Look, I'm certainly no Home-Run-ologist, I'm a photographer by trade. You don't need to be a MLB sanctioned authoritative figure however to realize that this is the weakest group of HR participants assembled since MLB officially sanctioned the competition and made it a regular part of the All-Star festivities in 1985.
Bob Harvey at SBRFORUM.com has an interesting article out on betting on tonight's participants. How is it that only two of the top ten HR hitters this year are in the competition? Jose Bautista, Josh Hamilton, Adam Dunn, Joey Votto, Albert Pujols, Vladimir Guerrero, Paul Konerko...... these guys are all in the top ten. They aren't worthy? There are 49 players that have more HR's than Hanley Ramirez, none of them are worthy?
Tonight competition is a joke with only two or three participants that "people pay to see."
The field rounds out as follows: Miguel Cabrera, Corey Hart (not the singer), Vernon Wells, David Ortiz (weren't the Red Sox about to release him a few weeks back?), Matt Holliday, Nick Swisher, Chris Young, and Hanley Ramirez.
It's a pretty lame field as you can see....
The only thing I could think of when I saw the field is who the worst participants I've seen were. In no particular order, here are a few of my "All-Time Misplaced HR Derby Participants."
Damion Easley - Coors Field, Denver, '98
While DEFINITELY NOT a HR hitter, Easley had 19 HR's in the first half of '98, so I guess that's why he was in. When you think of the fact that there are eight players who have more than that at the break this year who are NOT in, that makes this year's crop of participants even more of a joke. I guess Adam Dunn isn't as much of a HR hitter as Easley was.......... Oh, Two HR's for Easley in '98.
B.J. Surhoff - Fenway Park, Boston, '99
Surhoff, though, had 20 for the Orioles at the break in '99 - which doesn't make a whole lot of sense by itself for a guy with a career slugging percentage of .413 - until you realize that everyone had 20 at the break in '99. Give the guy this: he hit twice as many homers - two - as Sammy Sosa hit in the derby.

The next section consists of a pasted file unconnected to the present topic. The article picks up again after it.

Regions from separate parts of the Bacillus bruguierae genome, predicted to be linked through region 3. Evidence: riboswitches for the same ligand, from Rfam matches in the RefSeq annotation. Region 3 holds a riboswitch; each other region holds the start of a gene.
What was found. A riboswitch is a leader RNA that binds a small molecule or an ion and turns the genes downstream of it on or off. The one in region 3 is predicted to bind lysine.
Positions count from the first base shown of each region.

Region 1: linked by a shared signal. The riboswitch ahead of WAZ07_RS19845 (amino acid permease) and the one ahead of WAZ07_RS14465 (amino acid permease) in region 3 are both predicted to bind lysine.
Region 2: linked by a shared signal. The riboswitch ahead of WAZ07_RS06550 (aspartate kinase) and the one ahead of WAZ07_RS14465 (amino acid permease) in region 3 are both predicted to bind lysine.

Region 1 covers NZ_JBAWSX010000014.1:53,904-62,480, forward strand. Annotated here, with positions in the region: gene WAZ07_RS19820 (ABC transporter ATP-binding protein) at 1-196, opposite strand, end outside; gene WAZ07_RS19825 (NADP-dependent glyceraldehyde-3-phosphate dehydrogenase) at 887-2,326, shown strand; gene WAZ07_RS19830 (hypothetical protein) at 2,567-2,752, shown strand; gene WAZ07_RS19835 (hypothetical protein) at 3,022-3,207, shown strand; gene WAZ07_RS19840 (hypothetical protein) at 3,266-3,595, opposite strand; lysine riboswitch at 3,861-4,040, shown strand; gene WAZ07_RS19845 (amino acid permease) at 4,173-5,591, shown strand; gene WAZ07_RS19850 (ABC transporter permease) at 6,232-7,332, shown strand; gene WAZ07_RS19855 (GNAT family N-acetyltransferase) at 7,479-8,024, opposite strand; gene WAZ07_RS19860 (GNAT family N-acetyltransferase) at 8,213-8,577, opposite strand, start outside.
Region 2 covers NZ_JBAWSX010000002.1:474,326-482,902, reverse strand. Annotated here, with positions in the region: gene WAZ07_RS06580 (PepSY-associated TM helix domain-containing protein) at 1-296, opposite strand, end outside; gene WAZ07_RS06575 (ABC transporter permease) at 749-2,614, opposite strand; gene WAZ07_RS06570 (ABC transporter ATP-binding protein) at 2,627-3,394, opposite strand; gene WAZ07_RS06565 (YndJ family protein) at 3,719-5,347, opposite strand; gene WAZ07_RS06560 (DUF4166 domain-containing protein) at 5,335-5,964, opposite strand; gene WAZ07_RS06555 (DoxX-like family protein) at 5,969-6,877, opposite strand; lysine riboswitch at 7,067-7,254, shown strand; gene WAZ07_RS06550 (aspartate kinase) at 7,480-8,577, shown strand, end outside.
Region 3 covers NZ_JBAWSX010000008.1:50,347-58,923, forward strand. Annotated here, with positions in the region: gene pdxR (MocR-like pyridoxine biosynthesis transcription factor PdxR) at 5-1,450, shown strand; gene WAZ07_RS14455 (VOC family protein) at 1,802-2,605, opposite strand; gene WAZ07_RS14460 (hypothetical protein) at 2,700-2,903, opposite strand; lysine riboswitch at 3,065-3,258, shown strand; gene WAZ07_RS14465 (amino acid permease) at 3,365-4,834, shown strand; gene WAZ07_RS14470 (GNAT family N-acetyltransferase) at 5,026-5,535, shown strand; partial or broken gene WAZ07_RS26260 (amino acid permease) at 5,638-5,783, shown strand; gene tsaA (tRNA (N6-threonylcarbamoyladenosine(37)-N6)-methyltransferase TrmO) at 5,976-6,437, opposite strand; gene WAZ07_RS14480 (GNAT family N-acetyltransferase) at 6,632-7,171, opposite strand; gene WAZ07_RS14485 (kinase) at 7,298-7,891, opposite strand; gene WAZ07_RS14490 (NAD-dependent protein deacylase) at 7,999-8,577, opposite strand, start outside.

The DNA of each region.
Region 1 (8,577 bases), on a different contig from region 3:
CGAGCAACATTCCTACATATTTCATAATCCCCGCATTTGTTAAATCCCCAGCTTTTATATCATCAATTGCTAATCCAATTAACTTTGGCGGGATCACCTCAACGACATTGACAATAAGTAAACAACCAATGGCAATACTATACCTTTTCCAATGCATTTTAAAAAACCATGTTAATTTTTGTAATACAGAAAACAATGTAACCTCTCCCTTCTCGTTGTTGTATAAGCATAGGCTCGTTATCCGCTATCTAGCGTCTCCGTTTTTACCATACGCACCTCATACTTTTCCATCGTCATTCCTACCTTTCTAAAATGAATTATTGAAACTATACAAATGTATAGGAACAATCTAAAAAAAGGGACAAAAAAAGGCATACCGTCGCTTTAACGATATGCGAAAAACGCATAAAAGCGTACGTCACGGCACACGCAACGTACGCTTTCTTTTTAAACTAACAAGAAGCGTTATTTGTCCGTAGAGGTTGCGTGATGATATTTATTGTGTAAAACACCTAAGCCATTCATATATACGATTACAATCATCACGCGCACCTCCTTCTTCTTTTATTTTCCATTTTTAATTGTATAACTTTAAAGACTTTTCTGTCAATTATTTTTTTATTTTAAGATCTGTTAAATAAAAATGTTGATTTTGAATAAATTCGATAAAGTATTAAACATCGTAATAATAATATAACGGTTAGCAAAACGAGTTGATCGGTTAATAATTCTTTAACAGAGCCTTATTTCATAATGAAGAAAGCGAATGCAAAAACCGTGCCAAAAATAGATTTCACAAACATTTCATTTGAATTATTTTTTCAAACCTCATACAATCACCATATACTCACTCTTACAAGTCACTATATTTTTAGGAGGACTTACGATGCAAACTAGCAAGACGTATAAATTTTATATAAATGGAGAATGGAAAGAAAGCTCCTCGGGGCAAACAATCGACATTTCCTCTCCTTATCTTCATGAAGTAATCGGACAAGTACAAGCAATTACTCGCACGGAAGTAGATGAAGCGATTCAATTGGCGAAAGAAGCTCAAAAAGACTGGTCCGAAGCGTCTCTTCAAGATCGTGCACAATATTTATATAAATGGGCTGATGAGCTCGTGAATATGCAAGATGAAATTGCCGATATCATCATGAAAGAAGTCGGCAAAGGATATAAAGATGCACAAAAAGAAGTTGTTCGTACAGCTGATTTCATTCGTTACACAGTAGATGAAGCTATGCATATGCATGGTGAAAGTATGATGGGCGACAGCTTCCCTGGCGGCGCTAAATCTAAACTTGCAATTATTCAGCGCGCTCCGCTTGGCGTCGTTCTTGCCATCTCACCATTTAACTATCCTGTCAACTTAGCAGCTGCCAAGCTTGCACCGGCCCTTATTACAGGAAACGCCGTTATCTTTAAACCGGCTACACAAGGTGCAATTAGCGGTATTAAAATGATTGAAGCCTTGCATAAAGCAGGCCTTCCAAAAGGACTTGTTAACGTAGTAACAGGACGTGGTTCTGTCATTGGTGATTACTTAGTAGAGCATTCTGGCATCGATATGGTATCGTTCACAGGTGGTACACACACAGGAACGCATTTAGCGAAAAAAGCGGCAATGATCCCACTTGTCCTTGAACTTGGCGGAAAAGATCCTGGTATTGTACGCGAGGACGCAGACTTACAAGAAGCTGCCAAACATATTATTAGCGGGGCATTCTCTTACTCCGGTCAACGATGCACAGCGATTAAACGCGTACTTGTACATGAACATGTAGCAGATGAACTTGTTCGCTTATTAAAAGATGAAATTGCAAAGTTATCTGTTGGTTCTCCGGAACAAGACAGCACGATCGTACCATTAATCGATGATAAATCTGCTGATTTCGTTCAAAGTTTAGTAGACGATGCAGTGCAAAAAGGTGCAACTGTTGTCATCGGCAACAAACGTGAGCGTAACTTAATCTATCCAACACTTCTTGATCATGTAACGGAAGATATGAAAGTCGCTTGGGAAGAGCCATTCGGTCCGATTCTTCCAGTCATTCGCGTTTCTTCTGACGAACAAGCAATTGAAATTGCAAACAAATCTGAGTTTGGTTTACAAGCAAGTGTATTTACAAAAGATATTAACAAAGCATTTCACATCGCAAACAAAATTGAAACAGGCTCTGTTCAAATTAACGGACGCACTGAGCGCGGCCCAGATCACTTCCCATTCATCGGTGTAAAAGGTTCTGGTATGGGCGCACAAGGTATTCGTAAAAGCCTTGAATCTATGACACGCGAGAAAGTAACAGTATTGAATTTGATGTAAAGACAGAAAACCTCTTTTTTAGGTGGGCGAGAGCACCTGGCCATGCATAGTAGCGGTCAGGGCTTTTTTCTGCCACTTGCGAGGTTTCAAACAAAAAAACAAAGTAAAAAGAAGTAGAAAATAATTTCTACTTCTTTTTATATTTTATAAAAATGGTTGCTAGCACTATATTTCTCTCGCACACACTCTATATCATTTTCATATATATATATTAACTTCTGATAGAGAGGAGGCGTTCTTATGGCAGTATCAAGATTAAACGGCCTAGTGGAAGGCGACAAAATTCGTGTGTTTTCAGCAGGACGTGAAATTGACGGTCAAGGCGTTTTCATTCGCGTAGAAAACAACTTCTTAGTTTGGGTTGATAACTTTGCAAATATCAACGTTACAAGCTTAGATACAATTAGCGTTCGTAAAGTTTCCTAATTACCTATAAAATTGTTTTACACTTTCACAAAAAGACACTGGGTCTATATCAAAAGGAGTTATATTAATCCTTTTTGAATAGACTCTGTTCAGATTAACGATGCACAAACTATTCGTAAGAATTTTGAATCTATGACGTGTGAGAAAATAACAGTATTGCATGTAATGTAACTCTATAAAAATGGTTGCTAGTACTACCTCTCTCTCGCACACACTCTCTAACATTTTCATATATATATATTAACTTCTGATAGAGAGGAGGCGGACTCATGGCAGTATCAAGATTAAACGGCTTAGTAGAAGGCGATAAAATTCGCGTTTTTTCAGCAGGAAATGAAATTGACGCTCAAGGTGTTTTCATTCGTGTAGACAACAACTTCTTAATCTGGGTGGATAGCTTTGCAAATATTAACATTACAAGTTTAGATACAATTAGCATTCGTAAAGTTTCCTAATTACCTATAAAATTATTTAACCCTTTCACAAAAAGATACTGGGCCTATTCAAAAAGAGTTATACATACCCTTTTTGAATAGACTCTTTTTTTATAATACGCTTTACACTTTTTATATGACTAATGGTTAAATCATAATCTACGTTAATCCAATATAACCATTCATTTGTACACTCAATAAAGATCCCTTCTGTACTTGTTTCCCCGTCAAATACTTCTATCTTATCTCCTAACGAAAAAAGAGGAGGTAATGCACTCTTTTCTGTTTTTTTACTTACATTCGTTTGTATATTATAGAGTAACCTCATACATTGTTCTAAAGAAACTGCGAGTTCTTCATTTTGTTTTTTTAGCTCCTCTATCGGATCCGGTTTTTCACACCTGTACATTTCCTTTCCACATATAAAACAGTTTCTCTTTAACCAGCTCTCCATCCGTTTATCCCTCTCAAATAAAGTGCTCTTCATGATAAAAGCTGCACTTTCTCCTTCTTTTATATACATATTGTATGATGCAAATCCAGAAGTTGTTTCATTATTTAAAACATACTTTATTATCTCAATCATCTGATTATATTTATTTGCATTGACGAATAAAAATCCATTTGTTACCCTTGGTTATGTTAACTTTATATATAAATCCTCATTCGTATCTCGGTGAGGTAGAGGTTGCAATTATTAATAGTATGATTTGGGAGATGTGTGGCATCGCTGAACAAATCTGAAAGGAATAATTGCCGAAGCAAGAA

Chris Sabo - Skydome, Toronto, '91.
The goggles were cute but they didn't help him. Total HR's = 0.
Hee-Seop Choi - Comerica Park, Detroit, '05
To promote the upcoming World Baseball Classic, MLB changed the derby format to pit players from different countries against each other. Like war! The NL and AL rosters oozed with North and South American talent, but what of the Far East Question? Hideki Matsui didn't make the squad and probably went on vacation, Ichiro probably refused to participate and Kenji Johjima was still in Japan, which left MLB with a Hobson's Choice - either just don't represent Asia, or pick a guy who's not of All-Star breeding. "We must have Asians!" Bud Selig said (no he didn't), so they picked the Dodgers' Choi, a nice lug from Korea who Jack McKeon always thought was from China. He was technically a power hitter - in the sense that Jose Canseco is a writer - and he hit five home runs in the derby, but c'mon. If Japan, Taiwan, Korea, Brunei et all REALLY would have been offended being left out of the derby, then we just should have said no to the United Nations angle.